Make no mistake–these are not scholarships in the traditional sense–provided when a needy student receives tuition-help because she has attained high grades. These “scholarships” are all disguised vouchers to private and religious schools, resulting in taxpayers paying for private school education. If passed, this bill would also reduce the frequency of audits to detect fraud from every year to once every three years, increase the yearly growth rate of voucher programs, and via ESAs, expand the use of public funds. 

Georgia 

House Bill 60 is a neo-voucher that would allow students who withdraw from a local public school to take state funding with them to use as a scholarship to a private school. In Georgia, about 50% of school funding comes from the state. This would have a devastating effect on school districts who would likely lose far more than they would save by an individual student’s withdrawal. One of the eligibility criteria for this ESA voucher is that a student’s school not be 100% open for in-person instruction, thus targeting schools whose elected leaders have made decisions about the safety of their school communities.  As with many of these proposals, the pandemic is being exploited to advance a privatization agenda.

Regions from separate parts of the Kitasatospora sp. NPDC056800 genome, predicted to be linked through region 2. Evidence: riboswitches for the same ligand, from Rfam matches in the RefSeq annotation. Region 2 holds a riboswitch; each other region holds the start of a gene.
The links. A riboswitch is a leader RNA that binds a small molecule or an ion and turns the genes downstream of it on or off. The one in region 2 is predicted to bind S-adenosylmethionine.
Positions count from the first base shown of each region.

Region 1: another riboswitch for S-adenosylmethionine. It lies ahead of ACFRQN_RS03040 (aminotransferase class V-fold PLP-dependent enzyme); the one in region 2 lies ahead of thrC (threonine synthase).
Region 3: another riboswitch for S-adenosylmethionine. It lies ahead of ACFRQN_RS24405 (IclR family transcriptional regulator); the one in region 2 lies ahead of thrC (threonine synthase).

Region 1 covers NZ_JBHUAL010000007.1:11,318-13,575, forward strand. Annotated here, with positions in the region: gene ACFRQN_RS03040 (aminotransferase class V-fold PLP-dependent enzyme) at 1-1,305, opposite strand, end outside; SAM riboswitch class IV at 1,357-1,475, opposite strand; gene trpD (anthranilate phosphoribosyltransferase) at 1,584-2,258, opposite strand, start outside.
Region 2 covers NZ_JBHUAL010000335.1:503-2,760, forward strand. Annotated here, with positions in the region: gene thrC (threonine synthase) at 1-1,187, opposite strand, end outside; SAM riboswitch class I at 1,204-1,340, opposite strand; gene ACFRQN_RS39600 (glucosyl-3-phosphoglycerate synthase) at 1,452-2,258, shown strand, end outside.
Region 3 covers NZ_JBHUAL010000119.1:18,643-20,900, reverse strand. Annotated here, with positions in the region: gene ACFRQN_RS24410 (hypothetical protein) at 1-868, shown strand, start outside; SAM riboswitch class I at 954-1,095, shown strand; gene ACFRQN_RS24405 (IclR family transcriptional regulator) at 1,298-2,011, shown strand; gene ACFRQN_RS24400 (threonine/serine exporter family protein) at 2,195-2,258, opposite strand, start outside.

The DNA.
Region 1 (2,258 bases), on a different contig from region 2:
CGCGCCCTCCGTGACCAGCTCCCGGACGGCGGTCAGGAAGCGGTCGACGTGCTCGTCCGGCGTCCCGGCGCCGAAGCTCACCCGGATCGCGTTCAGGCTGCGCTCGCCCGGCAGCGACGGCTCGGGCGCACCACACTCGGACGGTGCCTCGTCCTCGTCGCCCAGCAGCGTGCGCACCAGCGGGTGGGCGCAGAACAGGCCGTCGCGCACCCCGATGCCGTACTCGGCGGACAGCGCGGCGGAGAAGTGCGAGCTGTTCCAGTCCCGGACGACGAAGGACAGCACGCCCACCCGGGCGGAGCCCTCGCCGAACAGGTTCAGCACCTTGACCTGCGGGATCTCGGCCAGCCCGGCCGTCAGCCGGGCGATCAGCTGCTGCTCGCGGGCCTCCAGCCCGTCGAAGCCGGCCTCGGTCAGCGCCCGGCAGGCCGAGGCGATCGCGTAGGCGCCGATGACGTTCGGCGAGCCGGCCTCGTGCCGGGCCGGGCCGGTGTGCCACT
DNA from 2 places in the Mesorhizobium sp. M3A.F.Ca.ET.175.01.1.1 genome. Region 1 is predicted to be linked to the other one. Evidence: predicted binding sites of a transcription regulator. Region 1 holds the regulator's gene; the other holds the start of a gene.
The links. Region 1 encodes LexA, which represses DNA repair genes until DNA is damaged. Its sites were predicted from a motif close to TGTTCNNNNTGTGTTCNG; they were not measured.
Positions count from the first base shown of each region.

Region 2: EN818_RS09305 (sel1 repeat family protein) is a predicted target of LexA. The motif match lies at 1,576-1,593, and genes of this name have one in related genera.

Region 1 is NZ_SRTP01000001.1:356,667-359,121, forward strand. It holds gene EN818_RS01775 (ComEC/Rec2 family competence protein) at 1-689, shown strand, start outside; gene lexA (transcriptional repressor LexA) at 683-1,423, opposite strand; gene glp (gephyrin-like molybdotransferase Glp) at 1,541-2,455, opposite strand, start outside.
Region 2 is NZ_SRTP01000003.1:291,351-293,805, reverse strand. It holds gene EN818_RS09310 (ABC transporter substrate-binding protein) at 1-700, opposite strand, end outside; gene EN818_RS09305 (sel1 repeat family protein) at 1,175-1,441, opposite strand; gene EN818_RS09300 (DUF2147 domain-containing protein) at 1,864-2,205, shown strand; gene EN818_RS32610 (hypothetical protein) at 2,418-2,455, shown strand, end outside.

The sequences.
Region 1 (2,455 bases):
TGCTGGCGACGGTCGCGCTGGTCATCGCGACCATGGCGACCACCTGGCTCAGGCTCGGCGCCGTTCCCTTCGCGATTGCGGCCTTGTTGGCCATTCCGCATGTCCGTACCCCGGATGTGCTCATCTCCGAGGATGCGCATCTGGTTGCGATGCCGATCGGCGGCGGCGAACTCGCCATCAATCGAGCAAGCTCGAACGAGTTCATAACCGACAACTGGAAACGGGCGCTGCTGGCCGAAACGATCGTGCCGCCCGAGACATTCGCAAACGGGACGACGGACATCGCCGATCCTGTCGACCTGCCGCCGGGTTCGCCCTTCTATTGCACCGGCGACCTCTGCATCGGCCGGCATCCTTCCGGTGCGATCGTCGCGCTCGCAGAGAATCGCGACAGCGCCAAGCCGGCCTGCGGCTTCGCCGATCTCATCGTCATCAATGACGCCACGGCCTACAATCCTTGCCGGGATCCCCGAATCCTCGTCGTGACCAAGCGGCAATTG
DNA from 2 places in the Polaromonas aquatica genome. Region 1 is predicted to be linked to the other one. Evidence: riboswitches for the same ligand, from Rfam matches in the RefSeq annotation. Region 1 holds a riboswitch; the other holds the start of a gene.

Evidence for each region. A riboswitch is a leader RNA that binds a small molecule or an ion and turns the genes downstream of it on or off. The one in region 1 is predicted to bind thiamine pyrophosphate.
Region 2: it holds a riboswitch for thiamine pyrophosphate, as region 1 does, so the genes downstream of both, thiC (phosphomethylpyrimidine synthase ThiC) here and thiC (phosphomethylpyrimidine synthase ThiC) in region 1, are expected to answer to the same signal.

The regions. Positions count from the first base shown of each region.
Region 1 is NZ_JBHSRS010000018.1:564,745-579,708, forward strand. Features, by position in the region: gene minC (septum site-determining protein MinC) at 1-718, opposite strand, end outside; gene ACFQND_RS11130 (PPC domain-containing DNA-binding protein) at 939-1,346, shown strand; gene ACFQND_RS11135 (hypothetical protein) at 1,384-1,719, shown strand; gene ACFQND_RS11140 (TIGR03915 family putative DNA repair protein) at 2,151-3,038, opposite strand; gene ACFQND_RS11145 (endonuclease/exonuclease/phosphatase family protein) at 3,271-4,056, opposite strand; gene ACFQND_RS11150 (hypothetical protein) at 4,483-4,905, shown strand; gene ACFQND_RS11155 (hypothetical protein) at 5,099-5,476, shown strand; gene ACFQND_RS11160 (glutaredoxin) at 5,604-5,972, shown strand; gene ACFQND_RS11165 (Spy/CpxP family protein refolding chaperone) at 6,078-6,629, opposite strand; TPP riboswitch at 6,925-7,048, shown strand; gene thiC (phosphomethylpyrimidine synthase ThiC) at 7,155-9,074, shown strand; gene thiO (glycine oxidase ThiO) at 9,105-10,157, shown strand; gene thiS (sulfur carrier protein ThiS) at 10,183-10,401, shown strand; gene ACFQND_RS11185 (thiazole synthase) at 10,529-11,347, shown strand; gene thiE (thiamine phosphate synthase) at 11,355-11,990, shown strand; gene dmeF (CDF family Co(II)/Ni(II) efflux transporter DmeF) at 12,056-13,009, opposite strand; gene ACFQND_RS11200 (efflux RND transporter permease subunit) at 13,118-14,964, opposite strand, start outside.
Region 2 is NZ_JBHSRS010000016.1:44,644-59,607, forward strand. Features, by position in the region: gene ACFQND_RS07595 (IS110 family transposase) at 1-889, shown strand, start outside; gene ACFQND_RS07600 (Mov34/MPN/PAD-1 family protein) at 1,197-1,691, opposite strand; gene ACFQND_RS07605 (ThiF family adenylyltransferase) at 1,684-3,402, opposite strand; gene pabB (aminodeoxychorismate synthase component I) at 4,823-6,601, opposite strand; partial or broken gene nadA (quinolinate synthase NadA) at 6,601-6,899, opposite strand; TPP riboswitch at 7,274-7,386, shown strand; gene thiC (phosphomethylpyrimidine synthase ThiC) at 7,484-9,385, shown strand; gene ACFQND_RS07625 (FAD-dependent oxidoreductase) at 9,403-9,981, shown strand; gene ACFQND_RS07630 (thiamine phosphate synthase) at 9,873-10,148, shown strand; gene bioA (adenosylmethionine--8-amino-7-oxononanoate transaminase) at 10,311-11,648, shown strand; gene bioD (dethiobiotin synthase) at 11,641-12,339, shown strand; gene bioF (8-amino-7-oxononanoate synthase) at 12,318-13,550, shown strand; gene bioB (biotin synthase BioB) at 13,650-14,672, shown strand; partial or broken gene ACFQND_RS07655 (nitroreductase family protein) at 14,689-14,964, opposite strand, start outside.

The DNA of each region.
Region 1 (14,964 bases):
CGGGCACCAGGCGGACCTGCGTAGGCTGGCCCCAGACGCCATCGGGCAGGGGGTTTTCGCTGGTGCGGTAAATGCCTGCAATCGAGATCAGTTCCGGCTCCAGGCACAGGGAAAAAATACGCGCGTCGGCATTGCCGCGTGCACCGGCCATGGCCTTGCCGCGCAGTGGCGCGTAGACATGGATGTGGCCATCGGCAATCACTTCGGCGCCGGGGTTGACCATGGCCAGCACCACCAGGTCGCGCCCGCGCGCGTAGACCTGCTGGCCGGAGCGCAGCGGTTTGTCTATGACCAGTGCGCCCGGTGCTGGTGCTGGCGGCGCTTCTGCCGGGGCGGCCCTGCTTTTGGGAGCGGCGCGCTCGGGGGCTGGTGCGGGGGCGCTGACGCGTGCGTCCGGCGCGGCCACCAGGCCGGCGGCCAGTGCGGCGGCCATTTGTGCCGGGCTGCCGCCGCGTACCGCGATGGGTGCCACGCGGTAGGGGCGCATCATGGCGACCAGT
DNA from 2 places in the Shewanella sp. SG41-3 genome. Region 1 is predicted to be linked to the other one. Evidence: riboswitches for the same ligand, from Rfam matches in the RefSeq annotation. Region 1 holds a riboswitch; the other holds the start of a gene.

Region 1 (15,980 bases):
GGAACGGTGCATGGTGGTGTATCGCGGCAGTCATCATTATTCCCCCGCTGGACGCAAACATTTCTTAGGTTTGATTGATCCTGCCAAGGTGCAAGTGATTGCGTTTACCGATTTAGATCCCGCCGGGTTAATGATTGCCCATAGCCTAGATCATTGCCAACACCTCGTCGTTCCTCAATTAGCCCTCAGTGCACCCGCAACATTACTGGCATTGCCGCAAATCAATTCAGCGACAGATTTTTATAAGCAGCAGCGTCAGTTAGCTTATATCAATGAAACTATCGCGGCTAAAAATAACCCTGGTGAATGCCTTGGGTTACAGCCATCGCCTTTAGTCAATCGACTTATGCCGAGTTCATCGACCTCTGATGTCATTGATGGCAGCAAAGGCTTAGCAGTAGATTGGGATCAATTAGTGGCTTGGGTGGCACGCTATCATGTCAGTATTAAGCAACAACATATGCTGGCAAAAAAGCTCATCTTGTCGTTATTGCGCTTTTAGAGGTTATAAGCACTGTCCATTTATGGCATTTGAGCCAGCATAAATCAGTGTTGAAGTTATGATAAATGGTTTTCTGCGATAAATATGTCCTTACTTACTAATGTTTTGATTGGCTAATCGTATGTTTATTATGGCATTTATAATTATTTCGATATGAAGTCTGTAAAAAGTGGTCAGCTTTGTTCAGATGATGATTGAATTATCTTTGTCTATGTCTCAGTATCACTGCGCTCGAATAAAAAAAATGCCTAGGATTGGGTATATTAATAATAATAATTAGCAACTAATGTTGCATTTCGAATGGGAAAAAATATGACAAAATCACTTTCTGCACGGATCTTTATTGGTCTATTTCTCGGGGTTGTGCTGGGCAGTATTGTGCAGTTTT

Indiana  

 House Bill 1005 would greatly expand the state’s voucher program by allowing families with incomes up to $145,000 a year to participate. That amount is near twice the median income of families in the state and provides taxpayer assistance to families who can already comfortably afford to send their child to a private school. According to an estimate from the Legislative Services Agency, it could increase the number of students receiving state stipends by about 40% in 2021-22.

Some 12,000 students already attending such schools would be eligible for state funding–costing taxpayers $100 million in the first year alone. In addition, the bill would add a new “Education Savings Accounts,” which would be made available to parents with students with special needs. 

 Iowa 

Iowa Governor Kim Reynolds has proposed SSB 1065, (now known as SF 159) which is being fast-tracked through the state Senate.  This “school choice” bill would:

  • Provide up to $5,200 per student in “state scholarships” for parents to use for private school tuition or homeschooling expenses.